Healthy profits: Haleon’s brands range from Centrum vitamin pills to Panadol pain relief
In 2016, a group of more than 2,000 American men and women, aged 65 and over, agreed to take part in a trial to see whether vitamin pills could make their brains work better.
Over three years, half the volunteers took Centrum Silver, a supplement for the over-50s, and half took a placebo. The results were conclusive. Centrum Silver helped senior citizens to remember more, solve problems faster and reason better.
Released late last year, the news was particularly welcome to HALEON, the consumer health group, which split off from drugs giant GSK in the summer of 2022. Haleon focuses on what might be called the serious side of everyday health.
Its over-the-counter remedies span pain relief, such as Panadol and Voltaren, cold and flu medication such as Day Nurse, Night Nurse and Otrivin, Tums for indigestion, even Nicorette gum for smokers and ChapStick for sufferers of dry lips. It also makes Polident for dentures and Sensodyne for sensitive teeth, the world’s second biggest toothpaste brand after Colgate.
Then there are the supplements, including Caltrate, a calcium tablet, and Centrum, whose vitamin blends offer to help insomnia, sore muscles, eyesight and a whole lot more besides.
Haleon is one of a kind – the only listed business exclusively devoted to consumer health. The shares have been a lacklustre performer since demerging from GSK and are now £3.30, a price which reflects neither current performance nor future prospects.
Looking ahead, the stock should pick up as the business proves its mettle, free from its pharmaceutical parent.
Haleon is big. Valued on the stock market at almost £30 billion, the group has 23,000 employees and its products are sold all over the world. Some brands are global, including Sensodyne, Panadol and the nasal spray Otrivin. Some are more popular in certain parts of the world than others. Caltrate, for example, used to be handed out for free in China because calcium deficiency is such a big issue there and even now the government runs programmes encouraging citizens to take it.
Many brands go under different names in different places. Corsodyl mouthwash here is known as Parodontax in most other countries. Ibuprofen drug Advil is big in America but less known here.
Across the business though, Haleon prides itself on taking a therapeutic approach to healthcare – making stuff designed to help users feel stronger and healthier than they otherwise would. Chief executive Brian McNamara spends around £300 million every year – 3 per cent of sales – on research and development, not just making sure that Haleon’s wares do what they say on the tin but also ensuring that the company stays up to date with trends and tastes.
This can mean new formulations, chewable medication as opposed to pills, new blends, toothpaste that helps bleeding gums as well as reducing sensitivity, and recyclable packaging rather than heavy tins.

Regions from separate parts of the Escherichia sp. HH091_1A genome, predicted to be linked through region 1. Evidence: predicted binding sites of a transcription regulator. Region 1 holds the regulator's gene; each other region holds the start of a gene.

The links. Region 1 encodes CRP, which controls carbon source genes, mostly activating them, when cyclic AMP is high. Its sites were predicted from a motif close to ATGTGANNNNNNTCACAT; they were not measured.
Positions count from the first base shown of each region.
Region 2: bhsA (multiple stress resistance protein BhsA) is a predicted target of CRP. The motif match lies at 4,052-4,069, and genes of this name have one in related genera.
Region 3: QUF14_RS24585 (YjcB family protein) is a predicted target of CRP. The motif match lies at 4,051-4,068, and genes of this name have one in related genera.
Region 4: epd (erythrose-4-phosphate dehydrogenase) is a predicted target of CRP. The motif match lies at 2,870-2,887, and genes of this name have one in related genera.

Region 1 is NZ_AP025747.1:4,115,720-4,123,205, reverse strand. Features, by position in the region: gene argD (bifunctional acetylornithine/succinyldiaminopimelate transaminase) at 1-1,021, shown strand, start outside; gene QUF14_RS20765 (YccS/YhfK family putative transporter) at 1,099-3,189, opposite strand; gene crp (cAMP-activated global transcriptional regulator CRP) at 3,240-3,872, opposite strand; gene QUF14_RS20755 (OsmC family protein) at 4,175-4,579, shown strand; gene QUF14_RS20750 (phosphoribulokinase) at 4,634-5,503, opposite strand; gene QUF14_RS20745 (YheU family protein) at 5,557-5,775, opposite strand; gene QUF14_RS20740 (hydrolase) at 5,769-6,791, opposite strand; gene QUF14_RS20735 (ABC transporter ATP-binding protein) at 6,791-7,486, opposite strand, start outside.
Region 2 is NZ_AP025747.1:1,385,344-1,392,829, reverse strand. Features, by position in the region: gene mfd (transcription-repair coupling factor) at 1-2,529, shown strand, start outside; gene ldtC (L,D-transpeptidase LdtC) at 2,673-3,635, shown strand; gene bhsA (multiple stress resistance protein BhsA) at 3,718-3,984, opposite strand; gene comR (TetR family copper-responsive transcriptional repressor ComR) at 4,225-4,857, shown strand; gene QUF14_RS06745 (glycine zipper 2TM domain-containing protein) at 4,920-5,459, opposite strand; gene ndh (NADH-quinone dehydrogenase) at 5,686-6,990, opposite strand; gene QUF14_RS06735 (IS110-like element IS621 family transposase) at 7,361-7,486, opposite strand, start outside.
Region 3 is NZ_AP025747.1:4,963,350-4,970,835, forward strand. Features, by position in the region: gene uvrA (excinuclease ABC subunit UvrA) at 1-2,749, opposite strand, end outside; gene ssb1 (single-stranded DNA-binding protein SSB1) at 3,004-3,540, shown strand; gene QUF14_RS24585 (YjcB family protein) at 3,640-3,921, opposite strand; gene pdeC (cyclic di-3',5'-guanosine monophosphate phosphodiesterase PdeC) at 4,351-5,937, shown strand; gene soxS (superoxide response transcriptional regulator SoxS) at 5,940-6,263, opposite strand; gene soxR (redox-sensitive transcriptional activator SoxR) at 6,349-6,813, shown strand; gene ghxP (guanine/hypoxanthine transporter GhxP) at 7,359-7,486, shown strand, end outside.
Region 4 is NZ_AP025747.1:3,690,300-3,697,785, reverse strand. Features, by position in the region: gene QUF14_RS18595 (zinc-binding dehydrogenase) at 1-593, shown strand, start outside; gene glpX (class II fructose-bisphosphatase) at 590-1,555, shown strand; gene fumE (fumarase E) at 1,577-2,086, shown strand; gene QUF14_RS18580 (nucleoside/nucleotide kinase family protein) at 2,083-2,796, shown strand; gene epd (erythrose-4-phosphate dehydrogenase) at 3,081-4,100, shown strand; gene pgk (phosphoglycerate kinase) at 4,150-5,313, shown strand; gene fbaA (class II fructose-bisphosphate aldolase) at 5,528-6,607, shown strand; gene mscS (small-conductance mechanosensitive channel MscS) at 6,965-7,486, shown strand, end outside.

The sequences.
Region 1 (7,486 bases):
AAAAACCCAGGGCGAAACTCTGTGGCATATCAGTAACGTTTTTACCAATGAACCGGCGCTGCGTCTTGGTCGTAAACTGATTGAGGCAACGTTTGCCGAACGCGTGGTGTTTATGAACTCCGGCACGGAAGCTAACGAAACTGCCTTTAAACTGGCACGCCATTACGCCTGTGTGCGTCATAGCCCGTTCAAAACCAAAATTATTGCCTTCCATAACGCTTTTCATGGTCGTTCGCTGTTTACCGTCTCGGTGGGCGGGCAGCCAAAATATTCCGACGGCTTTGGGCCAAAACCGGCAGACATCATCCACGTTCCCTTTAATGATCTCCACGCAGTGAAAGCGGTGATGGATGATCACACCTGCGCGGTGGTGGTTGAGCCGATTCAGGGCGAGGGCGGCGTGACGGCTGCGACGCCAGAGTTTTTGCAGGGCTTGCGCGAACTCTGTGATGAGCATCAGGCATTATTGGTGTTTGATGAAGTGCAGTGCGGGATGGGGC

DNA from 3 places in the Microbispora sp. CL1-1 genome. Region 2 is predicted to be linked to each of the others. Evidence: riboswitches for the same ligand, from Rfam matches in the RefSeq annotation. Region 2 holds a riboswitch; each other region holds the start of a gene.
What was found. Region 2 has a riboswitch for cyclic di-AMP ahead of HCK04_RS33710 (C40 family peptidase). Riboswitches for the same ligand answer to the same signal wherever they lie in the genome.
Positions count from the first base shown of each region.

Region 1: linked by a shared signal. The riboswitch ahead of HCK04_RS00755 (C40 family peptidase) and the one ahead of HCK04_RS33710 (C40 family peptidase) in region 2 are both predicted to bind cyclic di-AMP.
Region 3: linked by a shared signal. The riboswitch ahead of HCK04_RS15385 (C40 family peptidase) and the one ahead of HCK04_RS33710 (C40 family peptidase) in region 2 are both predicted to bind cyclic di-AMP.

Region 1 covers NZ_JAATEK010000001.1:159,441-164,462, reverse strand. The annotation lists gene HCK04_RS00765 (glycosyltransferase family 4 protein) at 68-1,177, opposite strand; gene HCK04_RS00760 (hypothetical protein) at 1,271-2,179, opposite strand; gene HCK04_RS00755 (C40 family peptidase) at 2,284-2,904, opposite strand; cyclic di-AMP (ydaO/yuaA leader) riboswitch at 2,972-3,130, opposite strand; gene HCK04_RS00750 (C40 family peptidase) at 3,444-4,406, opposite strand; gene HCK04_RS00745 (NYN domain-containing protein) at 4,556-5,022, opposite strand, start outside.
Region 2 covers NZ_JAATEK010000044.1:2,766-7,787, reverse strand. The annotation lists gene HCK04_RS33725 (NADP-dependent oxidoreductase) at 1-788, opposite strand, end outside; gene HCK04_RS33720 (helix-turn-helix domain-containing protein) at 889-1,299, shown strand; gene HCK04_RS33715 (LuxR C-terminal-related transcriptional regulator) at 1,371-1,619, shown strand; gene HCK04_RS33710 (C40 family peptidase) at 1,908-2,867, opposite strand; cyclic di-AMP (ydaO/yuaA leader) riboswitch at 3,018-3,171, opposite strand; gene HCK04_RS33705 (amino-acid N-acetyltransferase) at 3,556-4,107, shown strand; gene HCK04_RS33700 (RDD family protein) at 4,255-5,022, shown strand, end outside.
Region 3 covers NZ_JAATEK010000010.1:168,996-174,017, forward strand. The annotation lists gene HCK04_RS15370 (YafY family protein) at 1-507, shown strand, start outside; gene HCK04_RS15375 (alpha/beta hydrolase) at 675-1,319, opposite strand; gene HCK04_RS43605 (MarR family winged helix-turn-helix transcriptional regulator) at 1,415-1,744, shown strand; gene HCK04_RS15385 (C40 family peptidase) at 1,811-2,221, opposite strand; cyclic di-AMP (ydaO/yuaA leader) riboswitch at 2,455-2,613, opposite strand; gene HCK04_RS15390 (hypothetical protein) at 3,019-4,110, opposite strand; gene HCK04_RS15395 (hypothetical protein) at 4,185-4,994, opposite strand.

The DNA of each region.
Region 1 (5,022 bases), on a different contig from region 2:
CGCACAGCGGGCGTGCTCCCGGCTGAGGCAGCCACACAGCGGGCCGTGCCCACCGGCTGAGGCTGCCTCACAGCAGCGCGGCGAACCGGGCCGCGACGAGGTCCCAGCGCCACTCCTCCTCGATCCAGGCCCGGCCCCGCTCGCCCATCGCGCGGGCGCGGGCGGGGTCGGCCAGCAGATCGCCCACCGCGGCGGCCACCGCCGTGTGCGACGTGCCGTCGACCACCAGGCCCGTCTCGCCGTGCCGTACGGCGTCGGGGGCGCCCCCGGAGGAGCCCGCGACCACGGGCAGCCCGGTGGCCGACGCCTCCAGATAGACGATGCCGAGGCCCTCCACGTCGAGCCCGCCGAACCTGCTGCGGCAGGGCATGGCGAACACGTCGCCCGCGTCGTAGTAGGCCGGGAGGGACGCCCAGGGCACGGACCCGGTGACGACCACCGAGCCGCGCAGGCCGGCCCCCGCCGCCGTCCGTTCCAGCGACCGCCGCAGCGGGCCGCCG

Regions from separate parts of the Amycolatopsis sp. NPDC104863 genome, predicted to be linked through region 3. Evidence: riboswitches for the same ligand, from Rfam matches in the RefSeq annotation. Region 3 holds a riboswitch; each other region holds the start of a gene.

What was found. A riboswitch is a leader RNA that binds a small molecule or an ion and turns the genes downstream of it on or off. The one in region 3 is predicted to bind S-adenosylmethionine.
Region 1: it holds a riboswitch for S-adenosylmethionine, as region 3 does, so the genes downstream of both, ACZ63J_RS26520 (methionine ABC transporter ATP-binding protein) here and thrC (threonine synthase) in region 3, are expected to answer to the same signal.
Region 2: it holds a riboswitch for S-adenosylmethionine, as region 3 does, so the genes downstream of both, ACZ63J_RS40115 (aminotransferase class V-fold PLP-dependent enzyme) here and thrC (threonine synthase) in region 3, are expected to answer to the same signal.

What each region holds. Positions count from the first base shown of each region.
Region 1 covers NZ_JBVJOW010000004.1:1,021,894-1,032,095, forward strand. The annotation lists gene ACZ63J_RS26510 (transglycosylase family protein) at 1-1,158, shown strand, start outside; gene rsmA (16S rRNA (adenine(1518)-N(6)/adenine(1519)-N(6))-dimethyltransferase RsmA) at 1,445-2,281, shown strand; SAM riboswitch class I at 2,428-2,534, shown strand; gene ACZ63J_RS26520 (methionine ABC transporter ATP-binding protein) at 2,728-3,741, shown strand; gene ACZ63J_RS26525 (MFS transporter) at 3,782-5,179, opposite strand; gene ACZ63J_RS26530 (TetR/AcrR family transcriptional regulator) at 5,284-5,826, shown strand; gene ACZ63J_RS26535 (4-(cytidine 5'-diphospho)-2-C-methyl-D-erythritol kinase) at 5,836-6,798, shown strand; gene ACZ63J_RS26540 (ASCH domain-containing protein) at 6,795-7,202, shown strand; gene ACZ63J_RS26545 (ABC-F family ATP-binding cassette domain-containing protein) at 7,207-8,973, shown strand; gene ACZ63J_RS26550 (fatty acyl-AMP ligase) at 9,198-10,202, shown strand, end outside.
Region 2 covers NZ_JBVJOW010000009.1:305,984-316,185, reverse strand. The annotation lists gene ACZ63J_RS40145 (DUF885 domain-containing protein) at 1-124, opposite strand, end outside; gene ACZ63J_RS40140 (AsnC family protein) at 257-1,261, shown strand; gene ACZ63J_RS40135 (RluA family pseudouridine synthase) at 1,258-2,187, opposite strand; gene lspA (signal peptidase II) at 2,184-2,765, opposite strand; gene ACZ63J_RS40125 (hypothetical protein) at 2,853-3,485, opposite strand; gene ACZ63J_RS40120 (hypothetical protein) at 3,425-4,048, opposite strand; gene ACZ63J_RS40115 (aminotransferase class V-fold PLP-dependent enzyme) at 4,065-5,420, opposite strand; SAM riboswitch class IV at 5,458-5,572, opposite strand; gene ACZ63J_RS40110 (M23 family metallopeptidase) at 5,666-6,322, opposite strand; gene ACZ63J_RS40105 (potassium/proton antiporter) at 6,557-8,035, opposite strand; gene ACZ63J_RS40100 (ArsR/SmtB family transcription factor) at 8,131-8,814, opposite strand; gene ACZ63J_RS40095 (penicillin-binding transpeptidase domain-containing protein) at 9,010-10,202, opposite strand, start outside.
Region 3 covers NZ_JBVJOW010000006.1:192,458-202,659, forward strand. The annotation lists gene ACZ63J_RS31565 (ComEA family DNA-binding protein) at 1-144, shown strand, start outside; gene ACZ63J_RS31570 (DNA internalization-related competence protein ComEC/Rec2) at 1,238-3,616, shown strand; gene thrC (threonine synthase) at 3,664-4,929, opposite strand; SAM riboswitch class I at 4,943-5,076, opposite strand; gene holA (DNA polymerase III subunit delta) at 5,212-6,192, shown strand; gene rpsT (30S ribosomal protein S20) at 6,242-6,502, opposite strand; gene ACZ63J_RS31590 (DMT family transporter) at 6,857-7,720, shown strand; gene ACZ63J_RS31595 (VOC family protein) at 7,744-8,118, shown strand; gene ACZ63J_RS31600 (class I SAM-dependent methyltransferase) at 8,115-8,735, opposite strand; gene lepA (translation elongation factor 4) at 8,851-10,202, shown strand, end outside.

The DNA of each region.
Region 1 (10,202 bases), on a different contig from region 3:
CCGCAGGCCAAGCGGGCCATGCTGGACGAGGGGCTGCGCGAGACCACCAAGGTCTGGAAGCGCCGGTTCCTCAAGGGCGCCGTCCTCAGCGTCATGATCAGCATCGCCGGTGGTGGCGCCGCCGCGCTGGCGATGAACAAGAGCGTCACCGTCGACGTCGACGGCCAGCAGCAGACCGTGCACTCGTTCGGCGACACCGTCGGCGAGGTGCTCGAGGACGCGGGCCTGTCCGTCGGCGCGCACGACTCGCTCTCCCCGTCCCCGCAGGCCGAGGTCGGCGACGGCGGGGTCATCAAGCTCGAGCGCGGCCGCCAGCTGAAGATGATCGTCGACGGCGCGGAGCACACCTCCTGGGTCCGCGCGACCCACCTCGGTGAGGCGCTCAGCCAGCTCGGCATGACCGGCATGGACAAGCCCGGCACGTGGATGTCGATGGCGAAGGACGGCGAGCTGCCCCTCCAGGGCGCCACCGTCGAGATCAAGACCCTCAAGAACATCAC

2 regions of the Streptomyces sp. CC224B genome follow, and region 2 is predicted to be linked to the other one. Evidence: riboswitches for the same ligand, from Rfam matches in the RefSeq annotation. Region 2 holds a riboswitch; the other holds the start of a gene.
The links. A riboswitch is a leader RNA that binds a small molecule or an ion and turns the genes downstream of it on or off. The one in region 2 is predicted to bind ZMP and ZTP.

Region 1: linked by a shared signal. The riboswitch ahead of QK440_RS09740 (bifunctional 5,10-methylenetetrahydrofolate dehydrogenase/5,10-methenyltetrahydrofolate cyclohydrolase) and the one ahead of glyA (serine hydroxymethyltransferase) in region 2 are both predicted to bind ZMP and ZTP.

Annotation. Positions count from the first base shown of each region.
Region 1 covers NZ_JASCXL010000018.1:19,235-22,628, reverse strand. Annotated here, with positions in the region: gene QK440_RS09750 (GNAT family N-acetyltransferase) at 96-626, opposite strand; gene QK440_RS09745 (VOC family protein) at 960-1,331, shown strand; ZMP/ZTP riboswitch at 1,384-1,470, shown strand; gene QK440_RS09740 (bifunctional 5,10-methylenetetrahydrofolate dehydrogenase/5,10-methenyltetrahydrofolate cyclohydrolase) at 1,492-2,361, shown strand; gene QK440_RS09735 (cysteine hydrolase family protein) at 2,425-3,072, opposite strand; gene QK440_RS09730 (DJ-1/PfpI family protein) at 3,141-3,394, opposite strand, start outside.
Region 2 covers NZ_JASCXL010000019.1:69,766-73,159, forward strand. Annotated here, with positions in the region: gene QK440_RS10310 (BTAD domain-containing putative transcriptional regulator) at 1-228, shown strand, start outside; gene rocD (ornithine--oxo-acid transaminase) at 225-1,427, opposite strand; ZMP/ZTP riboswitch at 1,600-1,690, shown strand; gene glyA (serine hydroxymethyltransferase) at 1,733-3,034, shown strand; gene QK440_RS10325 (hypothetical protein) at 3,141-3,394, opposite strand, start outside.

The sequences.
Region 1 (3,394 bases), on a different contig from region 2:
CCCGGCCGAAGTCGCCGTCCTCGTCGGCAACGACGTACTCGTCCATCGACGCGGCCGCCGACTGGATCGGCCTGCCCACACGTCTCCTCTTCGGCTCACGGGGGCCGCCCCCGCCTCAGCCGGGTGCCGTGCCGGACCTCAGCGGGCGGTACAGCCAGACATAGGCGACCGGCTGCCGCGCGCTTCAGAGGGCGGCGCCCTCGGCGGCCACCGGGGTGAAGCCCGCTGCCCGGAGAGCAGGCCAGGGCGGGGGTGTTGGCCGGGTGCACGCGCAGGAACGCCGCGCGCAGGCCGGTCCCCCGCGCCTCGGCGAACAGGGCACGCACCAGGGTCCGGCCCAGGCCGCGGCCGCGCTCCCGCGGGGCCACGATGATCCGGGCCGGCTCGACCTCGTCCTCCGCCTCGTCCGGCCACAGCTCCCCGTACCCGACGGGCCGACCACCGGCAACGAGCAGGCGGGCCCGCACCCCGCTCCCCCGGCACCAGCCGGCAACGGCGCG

The company also works hard on its relationships with dentists and pharmacists so they recommend Haleon products to their patients. Most are sold in supermarkets too but professional recommendations can give Haleon’s goods an edge. And in many parts of the world, including continental Europe, even headache pills are only sold by chemists.
Haleon reports its first full-year figures as an independent business next month but McNamara has already told investors that trading in the first nine months of last year was better than expected. Analysts expect a 15 per cent increase in turnover to £10.9 billion for 2022, with profits up 5 per cent to £2.3 billion and a dividend of 3p, doubling to 6p this year.
Some followers worry that Haleon will be hit by the cost-of-living crisis, with consumers turning to cheaper alternatives, such as supermarkets’ own brands of medicine. Evidence to date suggests otherwise and sales were little affected in past downturns. When it comes to health, consumers are often prepared to pay up, particularly if they are buying for unwell children or elderly parents. And many of us are remarkably loyal to the brands we grew up with. Tums, for instance, was launched more than 60 years ago and is still going strong.
Economic worries aside, Haleon shares have also been blighted by a lawsuit relating to Zantac, the GSK antacid drug, with fears that the legal action might affect Haleon. In December last year, however, a US judge dismissed thousands of cases, citing lack of evidence.
Midas verdict: Across the world, consumers are spending more on their health, as populations age and emerging markets grow richer. Haleon is well placed to benefit with a stable of famous brands, trusted from Beijing to Birmingham. At £3.30 the shares are a buy and the dividend offers a bit of extra income too.
Traded on: Main market Ticker: HLN Contact: haleon.com or 01932 822 000
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